By Charlie Widdoes (Twitter)
Before yesterday, the last time we saw Iman Shumpert in a practice jersey was the day of Game 6 in Indianapolis. That was when I began to understand the intensity that separates him from almost every other human being on the planet.
It was a second-round playoff shootaround, yes, but a shootaround nonetheless, and he was a man possessed. As his team walked through the gameplan and competed in shooting contests that are, by nature, meant to be fun, he was barking out motivational commands in the third person -- "LET'S GO SHUMP!" -- that left his teammates with a mix of confusion, amusement, and ultimately, awe.
Coaches often implore their players to practice with game intensity, but that’s just not an issue for Shump. His team was on the brink of elimination, and he was teetering on the verge of combustion from an insatiable desire to win.
As we know, the Knicks came up just short that night, but thanks to his part in a wild third quarter rally, they nearly forced a Game 7 back at Madison Square Garden.
Perhaps because of the final outcome -- the Pacers, not the Knicks, advancing to the next round to face the Heat – his performance that night gets lost in the shuffle. But in those six minutes and 32 seconds of game time, the defensive-minded Shump found the zone, scoring 16 points in a flash, including four three-pointers.
For those of us who saw him in practice seven hours earlier, it all began to make sense. He had prepared for the biggest moment of his career by practicing like there was no tomorrow. Win or lose, there was no question that the young man who’d battled to return as fast as possible from knee surgery had left it all on the court.
“I had an AWESOME summer,” he said at Monday’s Media Day. He said it in a way that only people who work as hard as he does can -- that whole thing about the sweet never being as sweet without the sour.
When a reporter asked him about the 25 points he scored in that Game 6 (he actually finished with 19), he said that he wished he’d scored that many points and, more importantly, “that we’d won.”
After lockout-related complications, along with the knee injury, forced him to endure two full calendar years of the nickname "Rook" from his veteran teammates, he's becoming one of the more vocal members of the team in front of our eyes. This was on display when he cleared up another reporter's misconception on Monday.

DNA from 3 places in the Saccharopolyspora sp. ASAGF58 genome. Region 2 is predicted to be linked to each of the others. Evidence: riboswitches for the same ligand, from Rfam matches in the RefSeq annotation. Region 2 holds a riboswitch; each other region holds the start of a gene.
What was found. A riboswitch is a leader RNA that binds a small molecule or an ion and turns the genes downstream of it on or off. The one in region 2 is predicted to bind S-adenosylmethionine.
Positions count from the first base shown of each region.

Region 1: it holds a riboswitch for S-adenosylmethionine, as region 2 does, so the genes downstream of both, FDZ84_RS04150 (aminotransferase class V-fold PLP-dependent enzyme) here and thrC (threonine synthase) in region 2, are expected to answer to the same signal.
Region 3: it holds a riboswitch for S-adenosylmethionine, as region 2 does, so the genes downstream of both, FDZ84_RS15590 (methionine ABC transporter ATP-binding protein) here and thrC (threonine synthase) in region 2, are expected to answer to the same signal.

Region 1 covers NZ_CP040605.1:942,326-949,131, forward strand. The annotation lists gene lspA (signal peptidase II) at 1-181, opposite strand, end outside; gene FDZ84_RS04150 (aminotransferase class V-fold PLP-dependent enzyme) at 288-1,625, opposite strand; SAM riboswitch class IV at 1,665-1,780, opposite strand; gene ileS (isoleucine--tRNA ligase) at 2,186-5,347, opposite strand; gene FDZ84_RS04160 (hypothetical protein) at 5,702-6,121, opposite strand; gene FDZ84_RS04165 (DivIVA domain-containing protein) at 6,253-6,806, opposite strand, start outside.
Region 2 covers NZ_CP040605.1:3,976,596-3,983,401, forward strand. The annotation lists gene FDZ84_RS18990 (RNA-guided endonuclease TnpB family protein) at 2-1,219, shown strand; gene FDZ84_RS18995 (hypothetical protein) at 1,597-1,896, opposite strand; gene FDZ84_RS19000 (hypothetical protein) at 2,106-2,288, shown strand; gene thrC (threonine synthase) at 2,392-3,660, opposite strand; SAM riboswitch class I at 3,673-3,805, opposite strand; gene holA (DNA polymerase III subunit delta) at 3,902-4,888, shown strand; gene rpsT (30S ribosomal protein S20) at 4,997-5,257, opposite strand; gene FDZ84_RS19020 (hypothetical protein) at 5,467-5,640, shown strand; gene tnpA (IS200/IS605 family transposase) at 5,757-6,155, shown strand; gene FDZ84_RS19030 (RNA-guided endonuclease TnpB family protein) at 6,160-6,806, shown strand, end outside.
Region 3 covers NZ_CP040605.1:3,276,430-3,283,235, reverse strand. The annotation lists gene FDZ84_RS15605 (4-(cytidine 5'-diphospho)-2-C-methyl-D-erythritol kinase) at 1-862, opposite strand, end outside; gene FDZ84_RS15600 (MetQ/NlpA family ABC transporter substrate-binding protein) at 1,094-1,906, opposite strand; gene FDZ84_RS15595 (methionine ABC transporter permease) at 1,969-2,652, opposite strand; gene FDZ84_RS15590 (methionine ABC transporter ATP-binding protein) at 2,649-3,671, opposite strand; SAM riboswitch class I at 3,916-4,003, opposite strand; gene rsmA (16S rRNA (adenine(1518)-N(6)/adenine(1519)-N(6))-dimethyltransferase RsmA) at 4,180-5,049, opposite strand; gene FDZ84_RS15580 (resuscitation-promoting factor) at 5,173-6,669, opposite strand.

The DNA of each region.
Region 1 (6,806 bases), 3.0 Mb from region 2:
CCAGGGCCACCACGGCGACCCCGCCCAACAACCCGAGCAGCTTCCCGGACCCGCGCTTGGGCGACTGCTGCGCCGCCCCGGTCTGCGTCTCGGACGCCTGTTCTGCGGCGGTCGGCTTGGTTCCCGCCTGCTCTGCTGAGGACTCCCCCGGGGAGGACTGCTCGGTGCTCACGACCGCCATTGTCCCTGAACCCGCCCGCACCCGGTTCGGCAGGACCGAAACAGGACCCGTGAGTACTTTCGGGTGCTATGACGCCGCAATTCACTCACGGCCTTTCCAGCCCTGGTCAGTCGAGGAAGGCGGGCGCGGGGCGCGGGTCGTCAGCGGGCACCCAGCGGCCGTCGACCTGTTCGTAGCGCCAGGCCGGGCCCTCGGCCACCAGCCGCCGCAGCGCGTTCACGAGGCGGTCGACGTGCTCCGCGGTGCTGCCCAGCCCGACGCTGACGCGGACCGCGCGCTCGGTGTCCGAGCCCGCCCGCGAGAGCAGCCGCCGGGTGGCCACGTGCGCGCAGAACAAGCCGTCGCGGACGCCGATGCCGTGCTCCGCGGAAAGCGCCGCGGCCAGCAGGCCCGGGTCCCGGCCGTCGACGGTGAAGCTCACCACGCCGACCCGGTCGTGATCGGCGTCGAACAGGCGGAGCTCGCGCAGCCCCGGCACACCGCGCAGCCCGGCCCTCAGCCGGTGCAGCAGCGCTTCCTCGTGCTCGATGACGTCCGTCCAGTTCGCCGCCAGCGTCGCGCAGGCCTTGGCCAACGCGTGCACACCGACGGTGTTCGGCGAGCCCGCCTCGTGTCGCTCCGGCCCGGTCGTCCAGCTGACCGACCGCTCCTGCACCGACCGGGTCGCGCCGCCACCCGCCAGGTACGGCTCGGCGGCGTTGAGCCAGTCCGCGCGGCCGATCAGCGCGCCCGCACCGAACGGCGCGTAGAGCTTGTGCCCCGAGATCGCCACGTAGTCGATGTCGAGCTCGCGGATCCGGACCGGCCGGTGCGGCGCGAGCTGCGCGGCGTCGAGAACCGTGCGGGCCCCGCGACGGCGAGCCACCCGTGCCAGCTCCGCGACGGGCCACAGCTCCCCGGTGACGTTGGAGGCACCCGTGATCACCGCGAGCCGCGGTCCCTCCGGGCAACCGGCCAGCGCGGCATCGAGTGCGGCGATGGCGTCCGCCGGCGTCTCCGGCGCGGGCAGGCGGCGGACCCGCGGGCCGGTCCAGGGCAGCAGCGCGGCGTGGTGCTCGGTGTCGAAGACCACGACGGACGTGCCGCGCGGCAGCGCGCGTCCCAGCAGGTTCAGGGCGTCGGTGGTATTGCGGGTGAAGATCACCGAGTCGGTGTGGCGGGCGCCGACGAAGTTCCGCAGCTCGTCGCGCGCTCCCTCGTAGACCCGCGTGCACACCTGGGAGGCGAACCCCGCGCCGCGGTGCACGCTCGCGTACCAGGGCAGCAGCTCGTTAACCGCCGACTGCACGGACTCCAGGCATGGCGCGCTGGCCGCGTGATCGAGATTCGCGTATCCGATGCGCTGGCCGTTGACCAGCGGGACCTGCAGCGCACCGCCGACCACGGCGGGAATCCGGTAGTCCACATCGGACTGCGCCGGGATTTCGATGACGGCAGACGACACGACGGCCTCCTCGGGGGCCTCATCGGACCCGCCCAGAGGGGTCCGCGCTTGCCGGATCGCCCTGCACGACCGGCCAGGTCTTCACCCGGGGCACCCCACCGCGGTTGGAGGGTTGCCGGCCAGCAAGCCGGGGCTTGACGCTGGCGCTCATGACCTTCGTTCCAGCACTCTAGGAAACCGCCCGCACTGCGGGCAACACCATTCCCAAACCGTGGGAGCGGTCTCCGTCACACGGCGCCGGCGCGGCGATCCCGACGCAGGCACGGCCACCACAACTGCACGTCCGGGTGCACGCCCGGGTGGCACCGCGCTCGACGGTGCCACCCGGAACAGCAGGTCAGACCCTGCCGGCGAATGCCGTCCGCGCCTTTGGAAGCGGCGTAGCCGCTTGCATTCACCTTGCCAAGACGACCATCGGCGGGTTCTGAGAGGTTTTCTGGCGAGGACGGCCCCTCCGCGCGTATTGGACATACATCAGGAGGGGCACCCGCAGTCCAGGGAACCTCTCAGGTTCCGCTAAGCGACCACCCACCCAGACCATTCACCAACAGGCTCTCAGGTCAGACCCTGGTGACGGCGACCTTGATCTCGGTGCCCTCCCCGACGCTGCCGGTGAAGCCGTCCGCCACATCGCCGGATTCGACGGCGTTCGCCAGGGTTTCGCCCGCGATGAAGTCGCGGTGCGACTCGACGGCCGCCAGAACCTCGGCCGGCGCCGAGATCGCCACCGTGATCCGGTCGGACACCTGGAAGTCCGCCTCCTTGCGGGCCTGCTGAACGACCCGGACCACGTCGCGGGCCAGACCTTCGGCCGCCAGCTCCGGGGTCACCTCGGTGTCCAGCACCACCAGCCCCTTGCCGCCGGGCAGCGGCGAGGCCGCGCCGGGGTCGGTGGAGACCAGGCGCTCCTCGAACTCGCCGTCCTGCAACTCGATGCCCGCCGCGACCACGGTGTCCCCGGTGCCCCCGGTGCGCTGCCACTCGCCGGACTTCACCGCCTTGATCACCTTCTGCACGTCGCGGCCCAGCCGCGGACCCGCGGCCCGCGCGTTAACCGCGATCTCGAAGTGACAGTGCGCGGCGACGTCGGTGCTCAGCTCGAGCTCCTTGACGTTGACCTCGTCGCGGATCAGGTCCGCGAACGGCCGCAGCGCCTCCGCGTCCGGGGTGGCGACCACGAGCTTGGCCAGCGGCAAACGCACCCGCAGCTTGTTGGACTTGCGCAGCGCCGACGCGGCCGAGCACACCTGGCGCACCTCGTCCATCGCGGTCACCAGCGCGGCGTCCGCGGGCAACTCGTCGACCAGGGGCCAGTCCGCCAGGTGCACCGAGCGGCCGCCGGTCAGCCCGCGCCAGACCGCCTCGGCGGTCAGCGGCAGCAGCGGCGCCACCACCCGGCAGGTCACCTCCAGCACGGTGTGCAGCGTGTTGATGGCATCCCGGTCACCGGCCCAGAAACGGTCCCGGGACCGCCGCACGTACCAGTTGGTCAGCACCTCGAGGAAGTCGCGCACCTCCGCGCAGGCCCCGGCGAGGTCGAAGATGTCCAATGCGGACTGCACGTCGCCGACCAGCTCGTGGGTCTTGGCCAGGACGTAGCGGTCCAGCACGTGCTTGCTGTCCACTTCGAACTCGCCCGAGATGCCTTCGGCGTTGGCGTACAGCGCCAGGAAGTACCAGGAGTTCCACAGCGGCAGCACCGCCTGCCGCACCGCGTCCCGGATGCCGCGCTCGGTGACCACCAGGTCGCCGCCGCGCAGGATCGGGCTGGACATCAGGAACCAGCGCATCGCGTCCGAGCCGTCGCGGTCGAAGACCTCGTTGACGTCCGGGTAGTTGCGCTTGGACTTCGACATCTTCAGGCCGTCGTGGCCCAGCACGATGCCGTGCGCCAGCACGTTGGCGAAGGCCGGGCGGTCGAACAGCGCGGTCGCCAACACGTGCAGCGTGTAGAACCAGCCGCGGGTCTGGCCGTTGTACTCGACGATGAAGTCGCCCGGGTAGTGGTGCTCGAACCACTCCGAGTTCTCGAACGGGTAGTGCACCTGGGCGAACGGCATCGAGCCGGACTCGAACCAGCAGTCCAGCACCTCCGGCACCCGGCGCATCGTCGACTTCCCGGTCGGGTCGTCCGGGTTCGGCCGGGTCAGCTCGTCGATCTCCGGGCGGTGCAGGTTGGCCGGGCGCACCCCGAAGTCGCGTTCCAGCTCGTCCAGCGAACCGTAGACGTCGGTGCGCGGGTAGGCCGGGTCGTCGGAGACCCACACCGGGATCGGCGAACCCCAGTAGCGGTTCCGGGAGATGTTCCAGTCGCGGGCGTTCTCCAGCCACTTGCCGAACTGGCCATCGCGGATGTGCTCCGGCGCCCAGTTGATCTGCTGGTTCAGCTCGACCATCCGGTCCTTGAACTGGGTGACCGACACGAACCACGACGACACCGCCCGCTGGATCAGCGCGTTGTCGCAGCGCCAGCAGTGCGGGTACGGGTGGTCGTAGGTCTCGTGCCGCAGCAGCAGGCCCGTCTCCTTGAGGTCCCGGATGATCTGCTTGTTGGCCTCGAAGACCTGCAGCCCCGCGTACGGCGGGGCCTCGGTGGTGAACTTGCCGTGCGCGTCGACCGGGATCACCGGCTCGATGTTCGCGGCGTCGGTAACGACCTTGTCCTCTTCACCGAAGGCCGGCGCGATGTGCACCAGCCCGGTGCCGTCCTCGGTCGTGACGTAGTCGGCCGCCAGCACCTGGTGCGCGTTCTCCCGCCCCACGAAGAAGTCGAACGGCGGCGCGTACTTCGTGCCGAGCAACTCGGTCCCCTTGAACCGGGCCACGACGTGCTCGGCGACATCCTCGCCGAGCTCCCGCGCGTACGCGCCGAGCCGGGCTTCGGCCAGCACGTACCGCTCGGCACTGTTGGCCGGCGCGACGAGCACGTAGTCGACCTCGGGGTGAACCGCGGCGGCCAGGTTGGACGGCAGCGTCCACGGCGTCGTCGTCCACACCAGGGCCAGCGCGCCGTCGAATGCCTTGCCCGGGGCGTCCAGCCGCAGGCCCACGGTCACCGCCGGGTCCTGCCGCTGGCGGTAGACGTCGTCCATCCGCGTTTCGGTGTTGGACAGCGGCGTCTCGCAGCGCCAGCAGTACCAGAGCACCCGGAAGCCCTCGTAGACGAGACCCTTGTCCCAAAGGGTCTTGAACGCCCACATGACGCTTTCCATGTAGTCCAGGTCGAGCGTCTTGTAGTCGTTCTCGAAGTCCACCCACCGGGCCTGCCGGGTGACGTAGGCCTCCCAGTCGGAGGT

"I don’t love defense," was his response to a question about his reputation as a defense-first player. "I just want to score so, so bad that I’m willing to snatch the ball out of your hands. That’s what defense is about...When I play defense, I play defense with my heart, and with my passion, because I want that ball."
He also spoke about "everyone in the locker room being more aggressive" this year, and how that can rub off on each other. What he didn't say, but what has become abundantly clear, is that his approach has become a big part of what the Knicks want to do. Whether he knows it or not, it will be up to him, entering his third year in the NBA, to set the tone for his teammates on many occasions. Just like he did that day in Indy last May.
"I’m healthy going into this year and I plan on my teammates being able to expect a certain level of competitiveness, expect me to bring more to the table."
As he battled Carmelo Anthony in a three-point shooting competition after Tuesday's practice, you couldn't help but have flashbacks. The intensity, and the third-person shouts -- "PUT THE PRESSURE ON HIM SHUMP!" -- were in playoff form. Looking forward to a long season, you have to wonder how it's possible to keep this up. But he'll figure out how to preserve himself.
He's a vet now.